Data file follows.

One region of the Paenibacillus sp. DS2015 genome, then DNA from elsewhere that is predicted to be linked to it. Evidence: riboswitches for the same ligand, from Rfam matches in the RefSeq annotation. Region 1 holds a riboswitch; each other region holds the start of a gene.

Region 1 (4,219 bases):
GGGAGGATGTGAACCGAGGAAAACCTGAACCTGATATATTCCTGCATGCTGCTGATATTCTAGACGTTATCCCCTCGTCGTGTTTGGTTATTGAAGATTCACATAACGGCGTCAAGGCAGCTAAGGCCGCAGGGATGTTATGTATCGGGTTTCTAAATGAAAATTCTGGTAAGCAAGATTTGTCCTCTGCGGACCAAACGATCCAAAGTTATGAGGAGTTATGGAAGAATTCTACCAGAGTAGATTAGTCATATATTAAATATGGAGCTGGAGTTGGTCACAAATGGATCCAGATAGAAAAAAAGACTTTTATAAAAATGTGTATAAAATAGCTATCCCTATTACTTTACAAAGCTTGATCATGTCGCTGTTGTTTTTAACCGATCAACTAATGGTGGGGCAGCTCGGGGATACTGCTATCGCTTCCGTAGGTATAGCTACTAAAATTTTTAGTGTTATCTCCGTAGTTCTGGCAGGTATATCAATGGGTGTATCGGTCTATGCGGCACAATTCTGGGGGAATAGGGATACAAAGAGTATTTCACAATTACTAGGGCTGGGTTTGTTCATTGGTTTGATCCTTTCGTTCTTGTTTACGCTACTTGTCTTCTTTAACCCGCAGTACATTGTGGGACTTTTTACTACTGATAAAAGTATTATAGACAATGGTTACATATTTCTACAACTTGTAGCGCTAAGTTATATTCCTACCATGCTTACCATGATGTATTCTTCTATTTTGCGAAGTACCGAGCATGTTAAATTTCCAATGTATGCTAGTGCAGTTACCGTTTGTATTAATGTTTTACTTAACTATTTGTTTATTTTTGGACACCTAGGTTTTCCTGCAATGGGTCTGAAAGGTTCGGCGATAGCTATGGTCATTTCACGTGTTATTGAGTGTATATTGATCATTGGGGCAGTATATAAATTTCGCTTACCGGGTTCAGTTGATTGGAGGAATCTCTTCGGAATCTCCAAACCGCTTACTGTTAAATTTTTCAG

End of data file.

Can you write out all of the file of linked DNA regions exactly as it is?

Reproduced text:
One region of the Paenibacillus sp. DS2015 genome, then DNA from elsewhere that is predicted to be linked to it. Evidence: riboswitches for the same ligand, from Rfam matches in the RefSeq annotation. Region 1 holds a riboswitch; each other region holds the start of a gene.

Region 1 (4,219 bases):
GGGAGGATGTGAACCGAGGAAAACCTGAACCTGATATATTCCTGCATGCTGCTGATATTCTAGACGTTATCCCCTCGTCGTGTTTGGTTATTGAAGATTCACATAACGGCGTCAAGGCAGCTAAGGCCGCAGGGATGTTATGTATCGGGTTTCTAAATGAAAATTCTGGTAAGCAAGATTTGTCCTCTGCGGACCAAACGATCCAAAGTTATGAGGAGTTATGGAAGAATTCTACCAGAGTAGATTAGTCATATATTAAATATGGAGCTGGAGTTGGTCACAAATGGATCCAGATAGAAAAAAAGACTTTTATAAAAATGTGTATAAAATAGCTATCCCTATTACTTTACAAAGCTTGATCATGTCGCTGTTGTTTTTAACCGATCAACTAATGGTGGGGCAGCTCGGGGATACTGCTATCGCTTCCGTAGGTATAGCTACTAAAATTTTTAGTGTTATCTCCGTAGTTCTGGCAGGTATATCAATGGGTGTATCGGTCTATGCGGCACAATTCTGGGGGAATAGGGATACAAAGAGTATTTCACAATTACTAGGGCTGGGTTTGTTCATTGGTTTGATCCTTTCGTTCTTGTTTACGCTACTTGTCTTCTTTAACCCGCAGTACATTGTGGGACTTTTTACTACTGATAAAAGTATTATAGACAATGGTTACATATTTCTACAACTTGTAGCGCTAAGTTATATTCCTACCATGCTTACCATGATGTATTCTTCTATTTTGCGAAGTACCGAGCATGTTAAATTTCCAATGTATGCTAGTGCAGTTACCGTTTGTATTAATGTTTTACTTAACTATTTGTTTATTTTTGGACACCTAGGTTTTCCTGCAATGGGTCTGAAAGGTTCGGCGATAGCTATGGTCATTTCACGTGTTATTGAGTGTATATTGATCATTGGGGCAGTATATAAATTTCGCTTACCGGGTTCAGTTGATTGGAGGAATCTCTTCGGAATCTCCAAACCGCTTACTGTTAAATTTTTCAG